Google has disclosed in its transparency report it has increased encryption of online content over the years to protect users from hackers. The search giant has been pushing for wider usage of HTTPS â€” the secure version of the hyper-text transfer protocol â€” to stop interception of information.
According to Google's transparency report, the percentage of requests to Google's servers that used encrypted connections has increased from 52 percent by the end of 2013 to 61 percent by the end of 2014, and to 77 percent as on Feb. 28, 2016. It may be noted that the numbers cover all Google services except YouTube.
"We are working to implement HTTPS across all of our products. In March 2014, we announced the use of HTTPS-only for Gmail. We continue to work to overcome the technical barriers that make it more difficult to support encryption on some of our products," said the report.
HTTPS is a mechanism that allows a browser or app to securely connect to a website, and relies on SSL (Secure Sockets Layer) to secure the connection. This encryption becomes even more important when a user logs in to bank websites or submits credit card information to an online store.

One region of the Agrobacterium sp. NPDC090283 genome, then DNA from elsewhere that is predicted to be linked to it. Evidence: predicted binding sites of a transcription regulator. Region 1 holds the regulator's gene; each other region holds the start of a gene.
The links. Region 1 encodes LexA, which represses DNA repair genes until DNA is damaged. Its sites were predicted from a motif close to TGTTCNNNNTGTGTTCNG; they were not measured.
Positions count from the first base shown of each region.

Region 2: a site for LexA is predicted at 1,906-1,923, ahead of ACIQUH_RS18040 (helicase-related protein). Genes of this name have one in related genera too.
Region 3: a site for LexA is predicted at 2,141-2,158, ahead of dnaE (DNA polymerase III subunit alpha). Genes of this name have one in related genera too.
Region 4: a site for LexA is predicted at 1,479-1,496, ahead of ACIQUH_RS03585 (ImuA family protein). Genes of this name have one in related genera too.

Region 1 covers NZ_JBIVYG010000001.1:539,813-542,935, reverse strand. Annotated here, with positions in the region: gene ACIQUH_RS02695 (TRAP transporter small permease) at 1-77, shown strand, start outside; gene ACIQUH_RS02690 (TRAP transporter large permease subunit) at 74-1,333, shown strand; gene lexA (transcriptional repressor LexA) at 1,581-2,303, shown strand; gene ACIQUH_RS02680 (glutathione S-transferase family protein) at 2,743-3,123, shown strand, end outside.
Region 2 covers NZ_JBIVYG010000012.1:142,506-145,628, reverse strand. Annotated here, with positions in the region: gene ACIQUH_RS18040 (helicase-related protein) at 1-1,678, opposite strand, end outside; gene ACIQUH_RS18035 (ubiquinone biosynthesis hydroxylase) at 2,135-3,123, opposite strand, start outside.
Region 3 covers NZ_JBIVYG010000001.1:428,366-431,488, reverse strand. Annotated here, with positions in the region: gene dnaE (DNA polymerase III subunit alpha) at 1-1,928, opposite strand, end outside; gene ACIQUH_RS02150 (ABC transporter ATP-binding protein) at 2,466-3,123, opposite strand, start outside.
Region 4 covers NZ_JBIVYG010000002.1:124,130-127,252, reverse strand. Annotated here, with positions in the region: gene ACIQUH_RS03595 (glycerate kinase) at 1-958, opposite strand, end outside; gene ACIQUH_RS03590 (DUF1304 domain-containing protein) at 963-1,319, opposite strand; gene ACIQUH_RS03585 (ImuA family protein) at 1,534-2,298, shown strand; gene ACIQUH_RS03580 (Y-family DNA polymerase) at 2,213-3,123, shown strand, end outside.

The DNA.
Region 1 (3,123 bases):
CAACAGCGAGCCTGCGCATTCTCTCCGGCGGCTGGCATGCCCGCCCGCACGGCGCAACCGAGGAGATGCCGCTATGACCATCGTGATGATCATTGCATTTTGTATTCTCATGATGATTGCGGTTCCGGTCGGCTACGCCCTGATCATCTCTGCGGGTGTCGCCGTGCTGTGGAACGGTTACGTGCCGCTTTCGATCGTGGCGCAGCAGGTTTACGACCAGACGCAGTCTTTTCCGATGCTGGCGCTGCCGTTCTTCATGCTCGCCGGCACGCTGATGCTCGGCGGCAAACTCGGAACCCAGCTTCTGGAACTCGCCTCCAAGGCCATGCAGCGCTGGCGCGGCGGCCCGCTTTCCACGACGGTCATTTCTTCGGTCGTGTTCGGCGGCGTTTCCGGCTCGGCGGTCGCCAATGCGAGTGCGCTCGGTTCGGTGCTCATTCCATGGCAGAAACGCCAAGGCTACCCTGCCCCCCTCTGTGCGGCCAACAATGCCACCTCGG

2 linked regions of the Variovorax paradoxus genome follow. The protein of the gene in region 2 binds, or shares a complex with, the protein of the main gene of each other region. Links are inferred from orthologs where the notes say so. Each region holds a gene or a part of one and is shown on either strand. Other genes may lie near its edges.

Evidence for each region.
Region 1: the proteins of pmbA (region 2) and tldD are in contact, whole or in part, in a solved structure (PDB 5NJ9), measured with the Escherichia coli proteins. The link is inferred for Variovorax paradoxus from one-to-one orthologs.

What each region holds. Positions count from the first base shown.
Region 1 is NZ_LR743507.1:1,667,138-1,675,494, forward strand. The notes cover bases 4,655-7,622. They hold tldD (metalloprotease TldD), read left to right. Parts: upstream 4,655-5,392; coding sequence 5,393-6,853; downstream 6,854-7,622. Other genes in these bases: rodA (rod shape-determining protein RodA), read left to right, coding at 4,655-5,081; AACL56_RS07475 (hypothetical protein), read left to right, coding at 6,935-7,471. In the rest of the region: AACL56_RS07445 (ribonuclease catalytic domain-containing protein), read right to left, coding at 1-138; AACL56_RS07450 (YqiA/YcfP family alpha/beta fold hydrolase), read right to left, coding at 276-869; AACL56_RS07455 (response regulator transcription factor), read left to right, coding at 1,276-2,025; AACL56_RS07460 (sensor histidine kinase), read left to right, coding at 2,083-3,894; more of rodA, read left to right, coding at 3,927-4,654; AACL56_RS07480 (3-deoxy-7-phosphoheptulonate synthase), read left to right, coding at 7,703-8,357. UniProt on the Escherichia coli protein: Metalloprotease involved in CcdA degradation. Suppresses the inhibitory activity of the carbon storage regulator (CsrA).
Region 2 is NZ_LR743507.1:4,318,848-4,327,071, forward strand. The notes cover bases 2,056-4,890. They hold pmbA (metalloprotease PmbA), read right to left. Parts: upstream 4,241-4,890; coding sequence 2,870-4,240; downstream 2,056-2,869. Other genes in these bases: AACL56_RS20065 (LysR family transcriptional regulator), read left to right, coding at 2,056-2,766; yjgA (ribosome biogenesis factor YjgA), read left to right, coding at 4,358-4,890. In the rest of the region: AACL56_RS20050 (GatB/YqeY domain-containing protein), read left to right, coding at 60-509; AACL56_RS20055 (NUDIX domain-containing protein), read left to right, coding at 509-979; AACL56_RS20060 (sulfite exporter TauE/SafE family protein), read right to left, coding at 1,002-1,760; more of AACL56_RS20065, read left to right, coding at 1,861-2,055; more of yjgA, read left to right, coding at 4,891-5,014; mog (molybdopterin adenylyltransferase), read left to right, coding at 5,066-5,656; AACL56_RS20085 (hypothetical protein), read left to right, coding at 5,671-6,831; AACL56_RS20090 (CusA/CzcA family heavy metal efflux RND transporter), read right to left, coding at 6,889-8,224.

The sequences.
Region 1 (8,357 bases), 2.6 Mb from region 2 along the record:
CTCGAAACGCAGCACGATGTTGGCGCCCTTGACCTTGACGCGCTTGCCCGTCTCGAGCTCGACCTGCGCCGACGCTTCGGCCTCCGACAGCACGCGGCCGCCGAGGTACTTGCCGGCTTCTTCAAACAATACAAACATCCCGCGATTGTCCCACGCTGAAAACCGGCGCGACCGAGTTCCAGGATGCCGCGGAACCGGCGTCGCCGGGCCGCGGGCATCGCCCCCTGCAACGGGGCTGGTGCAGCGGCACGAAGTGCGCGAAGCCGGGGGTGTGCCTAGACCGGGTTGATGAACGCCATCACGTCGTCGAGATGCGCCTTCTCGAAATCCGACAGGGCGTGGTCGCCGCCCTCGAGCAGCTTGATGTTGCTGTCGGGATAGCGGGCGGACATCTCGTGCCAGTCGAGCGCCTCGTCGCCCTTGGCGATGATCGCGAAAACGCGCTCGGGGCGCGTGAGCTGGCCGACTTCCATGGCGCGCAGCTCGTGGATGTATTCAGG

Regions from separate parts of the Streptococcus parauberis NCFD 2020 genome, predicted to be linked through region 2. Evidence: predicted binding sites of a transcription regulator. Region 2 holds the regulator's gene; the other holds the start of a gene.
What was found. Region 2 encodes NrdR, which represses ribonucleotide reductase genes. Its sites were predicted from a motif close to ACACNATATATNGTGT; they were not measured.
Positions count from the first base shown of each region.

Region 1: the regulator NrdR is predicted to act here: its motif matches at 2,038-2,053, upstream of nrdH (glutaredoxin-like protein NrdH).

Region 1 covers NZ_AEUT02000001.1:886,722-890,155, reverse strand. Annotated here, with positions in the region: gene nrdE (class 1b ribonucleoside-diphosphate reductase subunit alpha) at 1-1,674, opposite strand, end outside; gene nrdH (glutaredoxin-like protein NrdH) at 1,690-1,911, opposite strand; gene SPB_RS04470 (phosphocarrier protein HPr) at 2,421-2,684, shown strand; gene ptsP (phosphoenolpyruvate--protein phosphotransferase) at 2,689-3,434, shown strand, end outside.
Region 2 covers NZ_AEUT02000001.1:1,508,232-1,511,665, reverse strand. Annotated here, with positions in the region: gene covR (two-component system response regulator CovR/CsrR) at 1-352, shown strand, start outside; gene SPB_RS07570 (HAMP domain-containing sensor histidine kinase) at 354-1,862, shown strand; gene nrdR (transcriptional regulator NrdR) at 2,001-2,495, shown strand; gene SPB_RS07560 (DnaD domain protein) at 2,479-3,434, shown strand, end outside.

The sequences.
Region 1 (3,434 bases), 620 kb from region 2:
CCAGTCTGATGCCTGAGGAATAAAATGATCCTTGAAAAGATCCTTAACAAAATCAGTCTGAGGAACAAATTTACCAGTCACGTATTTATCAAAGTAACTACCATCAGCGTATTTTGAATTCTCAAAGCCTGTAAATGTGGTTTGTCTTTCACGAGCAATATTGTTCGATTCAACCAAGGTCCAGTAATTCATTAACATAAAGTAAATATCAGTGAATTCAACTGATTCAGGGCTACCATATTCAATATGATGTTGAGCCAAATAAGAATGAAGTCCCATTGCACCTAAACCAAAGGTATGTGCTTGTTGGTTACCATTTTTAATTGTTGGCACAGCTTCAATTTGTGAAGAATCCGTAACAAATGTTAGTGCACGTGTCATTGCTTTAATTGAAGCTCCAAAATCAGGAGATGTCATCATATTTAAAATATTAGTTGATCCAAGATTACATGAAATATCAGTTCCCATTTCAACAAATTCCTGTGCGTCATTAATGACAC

The report comes at a time when Apple has been pressured by the United States government to provide the Federal Bureau of Investigation (FBI) the passcode required to unlock the iPhone 5C belonging to San Bernardino shooter Syed Rizwan Farook. Apple CEO Tim Cook has refused to unlock the iPhone despite an order by a U.S. judge.
Former National Security Agency (NSA) whistleblower Edward Snowden's shocking revelation in 2013 on the U.S. government's mass surveillance programmes had highlighted the need to encrypt online activities. He claimed vast amounts of telephone and web information of Internet users around the world were recorded under the NSA programme known as PRISM.
Major technology companies, including Microsoft, Apple, Yahoo and Facebook, had confirmed thousands of their users' data was compromised under the NSA programme.
Facebook, WhatsApp, Snapchat to increase encryption of user data
Major technology giants like Facebook, WhatsApp and Snapchat are now working to beef up security by encryption of user data, according to a report by the Guardian. It said Facebook's messaging service WhatsApp is also planning to encrypt voice calls within weeks.
The report went on to say Facebook is increasing security of its Messenger tool, and Snapchat too is going the same route.